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Hornby R30263 BR, Class A4, 4-6-2, 60009 ‘Union of South Africa’: Great Gathering 10th Anniversary – Era 10

Hornby R30263 BR, Class A4, 4-6-2, 60009 ‘Union of South Africa’: Great Gathering 10th Anniversary – Era 10

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Hornby R30263 BR, Class A4, 4-6-2, 60009 ‘Union of South Africa’: Great Gathering 10th Anniversary – Era 10

Product Info

The LNER Gresley A4 is one of the most iconic express locomotives in Great Britain, with its streamlined casing a classic symbol of the attitude towards speed and design in the 1930s, which saw increased competition to the railways from road and air travel. The LNER Board knew they had to make travel between the major cities faster, comfortable and more reliable.

Nigel Gresley, the LNER’s Chief Mechanical Officer, travelled on the Fliegende Hamburger diesel locomotive in Germany and was impressed by its streamlining. However, he realized it was only efficient at high speeds. Gresley was certain that a modified A3 Pacific, with streamlining, could haul greater loads than other locomotives at the same speed or faster and a series of trials were conducted to confirm the A3’s suitability.

With the trials successfully completed, the LNER Board gave Gresley the go-ahead to create the “Silver Jubilee” streamlined trains, the first of the new streamlined A4s. The streamlining of the A4s’ steam circuit, higher boiler pressure and extension of the firebox to create a combustion chamber, made them more efficient than the A3. As they consumed less coal and water, especially later on when they were also fitted with a Kylchap double chimney. This improved their free steaming capabilities further.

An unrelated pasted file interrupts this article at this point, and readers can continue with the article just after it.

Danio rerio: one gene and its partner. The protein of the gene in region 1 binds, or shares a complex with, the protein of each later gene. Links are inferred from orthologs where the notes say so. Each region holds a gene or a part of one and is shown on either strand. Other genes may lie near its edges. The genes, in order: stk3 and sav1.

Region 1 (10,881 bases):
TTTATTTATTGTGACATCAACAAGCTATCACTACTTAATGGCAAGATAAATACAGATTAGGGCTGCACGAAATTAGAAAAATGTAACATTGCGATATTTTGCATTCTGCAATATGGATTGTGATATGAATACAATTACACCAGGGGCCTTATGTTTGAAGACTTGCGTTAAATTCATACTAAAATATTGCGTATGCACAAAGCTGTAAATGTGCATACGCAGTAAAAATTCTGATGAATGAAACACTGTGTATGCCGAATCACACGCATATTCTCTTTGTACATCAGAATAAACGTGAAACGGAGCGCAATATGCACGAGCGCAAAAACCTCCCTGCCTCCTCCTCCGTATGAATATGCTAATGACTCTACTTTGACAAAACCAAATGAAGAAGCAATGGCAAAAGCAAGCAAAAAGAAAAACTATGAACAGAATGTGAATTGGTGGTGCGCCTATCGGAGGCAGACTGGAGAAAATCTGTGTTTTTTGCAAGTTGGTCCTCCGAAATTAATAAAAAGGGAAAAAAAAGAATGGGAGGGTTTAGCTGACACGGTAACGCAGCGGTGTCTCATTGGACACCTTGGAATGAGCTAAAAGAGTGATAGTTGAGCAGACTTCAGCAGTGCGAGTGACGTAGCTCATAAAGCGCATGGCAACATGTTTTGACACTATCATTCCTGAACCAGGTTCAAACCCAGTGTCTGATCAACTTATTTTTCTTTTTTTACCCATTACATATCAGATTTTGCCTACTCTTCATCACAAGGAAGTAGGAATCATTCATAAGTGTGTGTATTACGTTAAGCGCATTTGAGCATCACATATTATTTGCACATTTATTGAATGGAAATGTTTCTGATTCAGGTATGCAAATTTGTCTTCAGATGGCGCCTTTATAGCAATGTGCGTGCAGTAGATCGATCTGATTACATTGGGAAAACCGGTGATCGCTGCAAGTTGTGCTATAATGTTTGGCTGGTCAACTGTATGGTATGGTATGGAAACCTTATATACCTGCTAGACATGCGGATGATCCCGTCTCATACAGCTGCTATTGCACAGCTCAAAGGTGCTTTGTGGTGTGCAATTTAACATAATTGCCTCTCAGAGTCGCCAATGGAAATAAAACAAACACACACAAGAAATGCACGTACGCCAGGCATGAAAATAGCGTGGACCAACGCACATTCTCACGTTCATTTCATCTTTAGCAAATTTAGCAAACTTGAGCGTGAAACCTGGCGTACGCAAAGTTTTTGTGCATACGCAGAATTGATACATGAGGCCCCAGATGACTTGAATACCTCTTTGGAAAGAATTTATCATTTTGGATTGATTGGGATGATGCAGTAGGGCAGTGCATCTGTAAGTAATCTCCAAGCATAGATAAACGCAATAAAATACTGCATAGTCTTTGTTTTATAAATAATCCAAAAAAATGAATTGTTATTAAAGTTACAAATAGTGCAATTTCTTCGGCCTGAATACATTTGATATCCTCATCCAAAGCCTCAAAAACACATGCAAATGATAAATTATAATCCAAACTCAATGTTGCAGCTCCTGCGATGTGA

Their streamlined design not only made them capable of high speeds but created an updraught of smoke, obscuring the driver’s vision, a major problem on the new Class A4 engines. The story goes that during wind tunnel testing, after several unsuccessful efforts to get the smoke to lift clear, a thumbprint was inadvertently left on the clay model just behind the chimney. This succeeded in clearing the smoke and was incorporated into the final design.

Union of South Africa was one of five LNER A4 locomotives designated to haul the Coronation train, such locomotives can be identified from the British Empire derived names. The locomotive was introduced as 4488 on the 29th June 1937, with the name Osprey originally allocated to the locomotive but not assigned.

The locomotive would be withdrawn from the BR service in June 1966 and has gone on to be preserved. During preservation, the locomotive would carry its originally assigned Osprey name for political reasons. The tender connected to 60009 Union of South Africa in preservation is that originally connected to LNER 10000, the W1 Hush Hush, one of the only manifestations of the experimental engines remaining.

Hornby Dublo A4 models feature a diecast body, just as their original Hornby Dublo counterparts would have seen. This is coupled with enchanted decoration which when paired with the diecast of the boiler provides a realistic finish to the body. The models contain a 5 pole motor with flywheel and are DCC ready with an 8 pin socket. These models will also contain a detail bag containing etched nameplates and headboards, allowing the model to be displayed as it would have appeared at the Great Gathering.

What’s Inside

1x Steam Locomotive

Tech Specs

Item Length – Without Packaging (cm)
Item Height – Without Packaging (cm)
Item Width – Without Packaging (cm)
Item Weight – Without Packaging
Item Scale
1:76 Scale 00 Gauge
License line
Produced under licence for SCMG Enterprises Ltd. © SCMGE. Every purchase supports the museum.
DCC Status
DCC Ready 21 pin socket
Sir Nigel Gresley
Wheel Configuration
BR Lined Green
Minimum Curve (mm)
Radius 2
5 Pole Skew wound
Number of Parts
A4 Class
Buffer Type
Sprung Metal Buffers
Coupling Type
NEM Tension Lock
Hornby Decoder Compatibility Primary
HM7000-8TXS: Bluetooth® & DCC Sound Decoder (21-pin)

Additional information

Weight 3000 g





OO/HO Gauge






DCC Ready